“Two thousand years of Christianity can only be replaced by something equivalent. An ethical fraternity, with its mythical Nothing, not infused by any archaic-infantile driving force, is a pure vacuum and can never evoke in man the slightest trace of that age-old animal power which drives the migrating bird across the sea and without which no irresistible mass movement can come into being.”
This “deep instincts” and “age-old animal power” to which Jung referred to are the non-rational influences within us that are evoked, not by lectures on social justice, or even by group discussions of spirituality, but by music and chanting, by candles and firelight, by the feel of water on fingertips and wine on the lips, and by the movement of bending one’s knees and raising one’s arms. As Z. Budapest has explained:
“The purpose of ritual is to wake up the old mind in us, to put it to work. The old ones inside us, the collective consciousness, the many lives, the divine eternal parts, the senses and parts of the brain that have been ignored. Those parts do not speak English. They do not care about television. But they do understand candlelight and colors. They do understand nature.”
So what does churchless religion look like? Fellow Patheos blogger and “Hindu Mormon”, David Mason, gives us a hint of what “religion without church” might look like. Mason contrasts the religionless Sunday socializing of the Sunday Assembly with the Sri Radha Raman Temple in Vrindavan, India, where he used to live:
“[M]ost every morning after the bells, the shrine opened its doors to allow people to pass in and out as suited their schedules and inclinations. God took residence in the temple in the form of Radharaman—a small Krishna figurine—so a person who was interested in an encounter with god could just kick his or her shoes off, walk into the temple, and commune for a bit or for a long while.
“People acted a variety of personal, unique rites in Radharaman Mandir. Some folks prostrated themselves, stretched out flat on the black-and-white tile, upon entering the room upon which Krishna’s wide, white eyes looked. Some folks circumambulated the Tulsi plant growing in the corner. Some folks touched Krishna’s dais with their fingertips and then touched the same fingertips to their foreheads. Lots of other practices on display in Radharaman, besides. The point is, there wasn’t much in the way of prescribed, uniform, congregational hoo-hah. Devotion was action, and action—while conditioned by some conventions—was mostly solitary.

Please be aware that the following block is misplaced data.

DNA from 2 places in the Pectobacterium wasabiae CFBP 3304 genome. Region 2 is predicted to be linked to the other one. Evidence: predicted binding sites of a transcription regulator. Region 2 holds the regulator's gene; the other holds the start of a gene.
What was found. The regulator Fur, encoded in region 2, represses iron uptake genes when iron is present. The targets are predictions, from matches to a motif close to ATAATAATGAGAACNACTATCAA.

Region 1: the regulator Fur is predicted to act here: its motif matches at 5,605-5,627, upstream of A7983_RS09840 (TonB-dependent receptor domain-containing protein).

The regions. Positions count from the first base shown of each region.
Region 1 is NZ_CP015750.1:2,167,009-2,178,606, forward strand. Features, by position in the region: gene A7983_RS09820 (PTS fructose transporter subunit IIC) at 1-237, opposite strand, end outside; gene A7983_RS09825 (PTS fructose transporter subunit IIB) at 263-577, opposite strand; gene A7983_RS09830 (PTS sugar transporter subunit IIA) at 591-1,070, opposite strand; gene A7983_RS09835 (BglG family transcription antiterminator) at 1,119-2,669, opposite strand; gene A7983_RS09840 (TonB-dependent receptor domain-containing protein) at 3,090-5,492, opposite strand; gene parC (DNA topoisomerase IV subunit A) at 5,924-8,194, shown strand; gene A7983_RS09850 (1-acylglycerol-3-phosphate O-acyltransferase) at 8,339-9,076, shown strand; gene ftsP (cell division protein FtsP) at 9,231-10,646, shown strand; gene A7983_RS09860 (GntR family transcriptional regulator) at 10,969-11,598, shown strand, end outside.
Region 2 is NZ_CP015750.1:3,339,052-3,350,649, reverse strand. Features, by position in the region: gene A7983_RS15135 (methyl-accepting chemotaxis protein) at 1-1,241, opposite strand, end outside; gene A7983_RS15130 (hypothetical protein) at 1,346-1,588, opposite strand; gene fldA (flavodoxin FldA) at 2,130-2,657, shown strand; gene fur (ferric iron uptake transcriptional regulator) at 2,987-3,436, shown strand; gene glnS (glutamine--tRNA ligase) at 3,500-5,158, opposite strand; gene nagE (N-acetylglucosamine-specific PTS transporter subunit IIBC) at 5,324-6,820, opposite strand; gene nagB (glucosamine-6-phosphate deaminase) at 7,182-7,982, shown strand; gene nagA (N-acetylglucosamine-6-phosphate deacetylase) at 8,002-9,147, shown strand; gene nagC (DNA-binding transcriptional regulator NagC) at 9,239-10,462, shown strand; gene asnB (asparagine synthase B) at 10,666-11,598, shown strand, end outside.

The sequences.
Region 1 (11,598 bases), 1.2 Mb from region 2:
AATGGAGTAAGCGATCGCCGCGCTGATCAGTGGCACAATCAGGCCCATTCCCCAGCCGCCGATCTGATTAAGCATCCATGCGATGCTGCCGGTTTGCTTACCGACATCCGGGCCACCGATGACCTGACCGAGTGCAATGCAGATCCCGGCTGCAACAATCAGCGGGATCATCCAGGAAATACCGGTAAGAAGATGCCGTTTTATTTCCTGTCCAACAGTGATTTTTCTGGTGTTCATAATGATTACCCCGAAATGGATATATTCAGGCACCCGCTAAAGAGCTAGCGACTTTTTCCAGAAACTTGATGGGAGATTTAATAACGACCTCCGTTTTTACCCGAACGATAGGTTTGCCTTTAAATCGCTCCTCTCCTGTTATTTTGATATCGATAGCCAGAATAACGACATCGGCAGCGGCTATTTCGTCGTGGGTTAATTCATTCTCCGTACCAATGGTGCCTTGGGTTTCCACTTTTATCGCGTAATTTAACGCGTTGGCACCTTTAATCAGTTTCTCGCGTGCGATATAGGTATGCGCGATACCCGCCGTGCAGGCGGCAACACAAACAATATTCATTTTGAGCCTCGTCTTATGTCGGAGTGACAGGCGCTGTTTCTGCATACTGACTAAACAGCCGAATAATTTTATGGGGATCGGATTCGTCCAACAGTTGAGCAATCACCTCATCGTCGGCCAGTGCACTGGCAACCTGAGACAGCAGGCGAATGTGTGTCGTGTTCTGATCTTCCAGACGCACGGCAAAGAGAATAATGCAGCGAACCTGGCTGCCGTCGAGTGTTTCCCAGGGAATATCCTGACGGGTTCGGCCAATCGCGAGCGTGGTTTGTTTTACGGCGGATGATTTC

“Not that there wasn’t any congregational worship, nor a complete absence of sectarianism. The temple cycle had peak moments every day in which one would find a crowd of people in the same space, more-or-less collectively engaged in worship. And the temple saw plenty of special gatherings that drew people together for common, festive observances. […] But there was precious little church in Radharaman.”
Mason’s description of the Hindu temple worship is useful for highlighting the difference between “religion” and “church”. The former is about symbol, myth, and ritual, while the latter is about community, morality/ethics, and ideology/politics. Here in the West, it seems we’ve gotten the church cart before the “horse” of religion. Potlucks and creeds are the outgrowth of religion, not the cause of it.
It’s no coincidence that we call the place where the Hindu religiosity occurs a “temple”, and not a “church”. Having been raised Mormon, the distinction between a church and a temple is a familiar one to me. Mormons actually have both. On Sundays, Mormons worship in a familiar church service in a rather aesthetically bland and utilitarian Protestant-style “meeting house”, which also seconds as a gathering place for potlucks, Boy Scout meetings, and indoor basketball tournaments. (Most Mormon meeting houses are designed so that the chapel area has an overflow that can be opened up, which doubles as a basketball court. They call it the “cultural hall”, and in addition to basketball tournaments, that’s where the potlucks happen.)
But Mormons’ most sacred rituals are held in more geographically-sparse, but more architecturally evocative, “temples”. There, Mormons participate in more complex rituals, including the “endowment” (resembling a Masonic rite of passage), vicarious baptisms, and “sealings” (marriages for eternity). Socializing is actually discouraged in the temples, where conversation is limited and always conduced in hushed tones. Practically no “church” happens in Mormon temples. It’s no coincidence that most Mormons would agree, I think, that attending the temple ritual is a more “spiritual” experience than the Sunday services in the meeting houses. The reason for this, as David Mason suggests, is that:
“The imaginative (re)vision of the cosmos that religion offers does not reside, essentially, in Sunday socializing. Indeed, often the Sunday socializing and the conformity that it demands obscures the genuine encounter with eternity that religion offers. The social structure that church imposes on us too often makes us deaf to creation’s music.”
Admittedly, if you’re familiar with it, a Mormon temple ritual still is relatively passive experience compared to worship in a Hindu temple. But a Mormon temple and a Hindu temple do have some things in common that the Sunday Assembly and the UU lack. There are: sacred space, an unabashed embrace of symbol, myth, and ritual, and ultimately, self-transcendence. The Sunday Assembly ignores these elements altogether. UUs don’t ignore them exactly, but they prefer to talk about them, and they have largely forgotten how to employ them (at least collectively). This explains why the UU has not thrived as a result of the growth of the Nones, and I think it explains why the Sunday Assembly will ultimately fail to thrive as well.
Hinduism for the West?
If I’m right that what the Nones are looking for is churchless religion, then where will they find it? Where can they find symbol, myth, and ritual, without the moralism, dogmatism, and hierarchy? Certainly not in Mormonism. There’s way too much “church” that Mormons have to go through to get to the “religion” in their temples. High church Christianity, like Catholicism, has the religion, but is too weighed down by the moralism, dogmatism, and hierarchy. In fact, all of traditional Christianity may be a poisoned well from the perspective of many Nones. Hinduism would be appealing were it not for the linguistic and ethnic barriers to Westerners. Perhaps what we need is a “Hinduism for the West”. And that’s where Paganism comes in … which is the subject of Part 3.